Conclusion

Microbial carrageenases have attracted great attention in near past because of their useful applications. Such enzyme systems are not only of academic interest since they have potential biotech applications in a wide range of industrial enzyme markets. Exploitation of biodiversity to provide microorganisms that produce carrageenases well suited for their diverse applications is considered to be one of the most promising future alternatives. The knowledge summarized in this review, regarding the known sources of carrageenases, and their properties would be a great help to study these enzymes, so that they can be effectively utilized for various biotechnological processes.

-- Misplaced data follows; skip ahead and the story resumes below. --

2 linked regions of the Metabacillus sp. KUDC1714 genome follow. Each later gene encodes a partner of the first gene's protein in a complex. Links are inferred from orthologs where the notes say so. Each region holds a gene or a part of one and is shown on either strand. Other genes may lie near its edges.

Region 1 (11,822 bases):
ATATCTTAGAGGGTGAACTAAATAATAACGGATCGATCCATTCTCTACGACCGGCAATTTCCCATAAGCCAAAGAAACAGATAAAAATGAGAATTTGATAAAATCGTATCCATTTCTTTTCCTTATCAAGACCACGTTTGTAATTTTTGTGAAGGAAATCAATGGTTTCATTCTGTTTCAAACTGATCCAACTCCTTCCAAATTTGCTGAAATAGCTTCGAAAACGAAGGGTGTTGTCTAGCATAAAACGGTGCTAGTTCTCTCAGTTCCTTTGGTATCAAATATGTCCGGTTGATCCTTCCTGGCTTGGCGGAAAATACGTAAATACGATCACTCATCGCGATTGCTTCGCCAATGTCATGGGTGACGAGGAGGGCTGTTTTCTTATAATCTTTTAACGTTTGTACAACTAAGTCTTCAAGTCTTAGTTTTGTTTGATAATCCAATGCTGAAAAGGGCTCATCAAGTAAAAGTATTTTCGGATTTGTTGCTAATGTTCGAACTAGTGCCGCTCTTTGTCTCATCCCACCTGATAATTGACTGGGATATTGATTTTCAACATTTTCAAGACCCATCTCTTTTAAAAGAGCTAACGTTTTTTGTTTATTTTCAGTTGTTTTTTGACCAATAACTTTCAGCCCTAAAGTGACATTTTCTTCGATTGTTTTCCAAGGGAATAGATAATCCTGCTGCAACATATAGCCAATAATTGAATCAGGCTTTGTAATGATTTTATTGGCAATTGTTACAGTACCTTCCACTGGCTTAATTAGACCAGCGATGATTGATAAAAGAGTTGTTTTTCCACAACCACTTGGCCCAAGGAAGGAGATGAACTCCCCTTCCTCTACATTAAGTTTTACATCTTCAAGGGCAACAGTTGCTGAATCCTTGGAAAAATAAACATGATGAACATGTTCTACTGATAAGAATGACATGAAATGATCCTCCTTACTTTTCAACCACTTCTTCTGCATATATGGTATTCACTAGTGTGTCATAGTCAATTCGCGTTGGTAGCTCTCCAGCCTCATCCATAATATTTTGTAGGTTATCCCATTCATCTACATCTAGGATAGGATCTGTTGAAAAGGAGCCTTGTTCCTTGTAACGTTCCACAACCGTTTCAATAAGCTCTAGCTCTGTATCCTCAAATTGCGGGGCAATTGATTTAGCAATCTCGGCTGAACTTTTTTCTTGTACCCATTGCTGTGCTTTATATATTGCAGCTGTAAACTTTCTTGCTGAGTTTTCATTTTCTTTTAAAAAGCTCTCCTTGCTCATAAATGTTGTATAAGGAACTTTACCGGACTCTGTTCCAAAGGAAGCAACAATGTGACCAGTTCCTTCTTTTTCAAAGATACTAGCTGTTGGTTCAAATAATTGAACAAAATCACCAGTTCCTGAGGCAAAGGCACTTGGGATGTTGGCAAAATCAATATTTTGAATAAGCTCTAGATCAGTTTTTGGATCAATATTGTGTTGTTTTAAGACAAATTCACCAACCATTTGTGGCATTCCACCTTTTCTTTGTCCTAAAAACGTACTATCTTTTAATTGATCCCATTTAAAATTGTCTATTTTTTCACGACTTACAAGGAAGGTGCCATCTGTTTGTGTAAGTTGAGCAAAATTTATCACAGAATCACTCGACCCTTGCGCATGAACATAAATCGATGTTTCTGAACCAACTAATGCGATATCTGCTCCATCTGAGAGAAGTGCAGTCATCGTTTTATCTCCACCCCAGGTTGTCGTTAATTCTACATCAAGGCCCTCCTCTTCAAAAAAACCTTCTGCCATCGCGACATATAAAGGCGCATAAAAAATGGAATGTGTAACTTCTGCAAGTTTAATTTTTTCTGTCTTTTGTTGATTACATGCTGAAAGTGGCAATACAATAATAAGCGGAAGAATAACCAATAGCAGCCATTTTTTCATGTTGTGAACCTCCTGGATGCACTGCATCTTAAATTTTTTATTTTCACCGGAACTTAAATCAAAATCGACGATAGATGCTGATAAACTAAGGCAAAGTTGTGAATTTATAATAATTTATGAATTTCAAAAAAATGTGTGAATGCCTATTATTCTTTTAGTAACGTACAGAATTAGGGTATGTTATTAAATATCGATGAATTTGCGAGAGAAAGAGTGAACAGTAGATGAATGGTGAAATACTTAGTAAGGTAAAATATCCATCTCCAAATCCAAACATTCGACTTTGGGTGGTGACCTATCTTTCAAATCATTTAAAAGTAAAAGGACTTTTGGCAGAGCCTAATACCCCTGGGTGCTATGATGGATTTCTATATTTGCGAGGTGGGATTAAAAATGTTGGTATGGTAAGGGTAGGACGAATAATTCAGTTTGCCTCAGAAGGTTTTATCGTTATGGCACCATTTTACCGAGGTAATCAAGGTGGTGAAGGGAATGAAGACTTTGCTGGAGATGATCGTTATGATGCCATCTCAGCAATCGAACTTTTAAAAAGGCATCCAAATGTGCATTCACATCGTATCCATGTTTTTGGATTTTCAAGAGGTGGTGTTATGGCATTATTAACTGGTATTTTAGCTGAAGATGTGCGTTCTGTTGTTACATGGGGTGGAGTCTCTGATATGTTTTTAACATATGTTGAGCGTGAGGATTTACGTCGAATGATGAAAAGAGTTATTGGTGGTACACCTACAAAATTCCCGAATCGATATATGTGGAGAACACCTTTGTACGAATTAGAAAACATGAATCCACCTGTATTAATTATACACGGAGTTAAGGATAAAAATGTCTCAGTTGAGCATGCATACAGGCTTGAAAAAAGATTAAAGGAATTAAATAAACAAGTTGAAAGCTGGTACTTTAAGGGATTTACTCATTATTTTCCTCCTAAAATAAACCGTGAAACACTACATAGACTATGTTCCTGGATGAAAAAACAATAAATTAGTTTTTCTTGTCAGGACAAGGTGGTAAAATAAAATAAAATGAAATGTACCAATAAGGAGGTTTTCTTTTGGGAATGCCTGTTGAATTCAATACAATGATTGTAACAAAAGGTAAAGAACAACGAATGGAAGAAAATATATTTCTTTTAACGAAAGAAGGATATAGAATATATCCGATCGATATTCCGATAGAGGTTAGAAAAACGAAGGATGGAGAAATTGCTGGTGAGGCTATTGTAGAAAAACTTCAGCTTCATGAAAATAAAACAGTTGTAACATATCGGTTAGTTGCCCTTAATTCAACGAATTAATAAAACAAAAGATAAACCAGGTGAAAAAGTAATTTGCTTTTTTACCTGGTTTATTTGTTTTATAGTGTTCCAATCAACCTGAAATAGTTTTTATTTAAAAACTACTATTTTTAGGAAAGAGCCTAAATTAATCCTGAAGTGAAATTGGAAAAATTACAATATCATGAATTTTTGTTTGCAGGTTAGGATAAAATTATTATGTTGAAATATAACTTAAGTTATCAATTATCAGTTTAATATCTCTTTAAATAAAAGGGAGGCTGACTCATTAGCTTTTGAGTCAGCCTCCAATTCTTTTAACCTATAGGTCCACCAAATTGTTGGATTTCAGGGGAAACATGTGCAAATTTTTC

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Acknowledgments

This study is funded by Department of Education, Employment and Workplace Relations, (DEEWR) Australian government (Grant No. ERF_PDR_128381_2014/4478_2015). Prakram Singh Chauhan is highly thankful to Australian Government for providing Endeavour Post Doctoral Research Fellowship.

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Correspondence to Prakram Singh Chauhan.

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Chauhan, P.S., Saxena, A. Bacterial carrageenases: an overview of production and biotechnological applications. 3 Biotech 6, 146 (2016). https://doi.org/10.1007/s13205-016-0461-3

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Keywords

  • Carrageenan
  • Bacterial carrageenase
  • Glycoside hydrolase
  • Biotechnological applications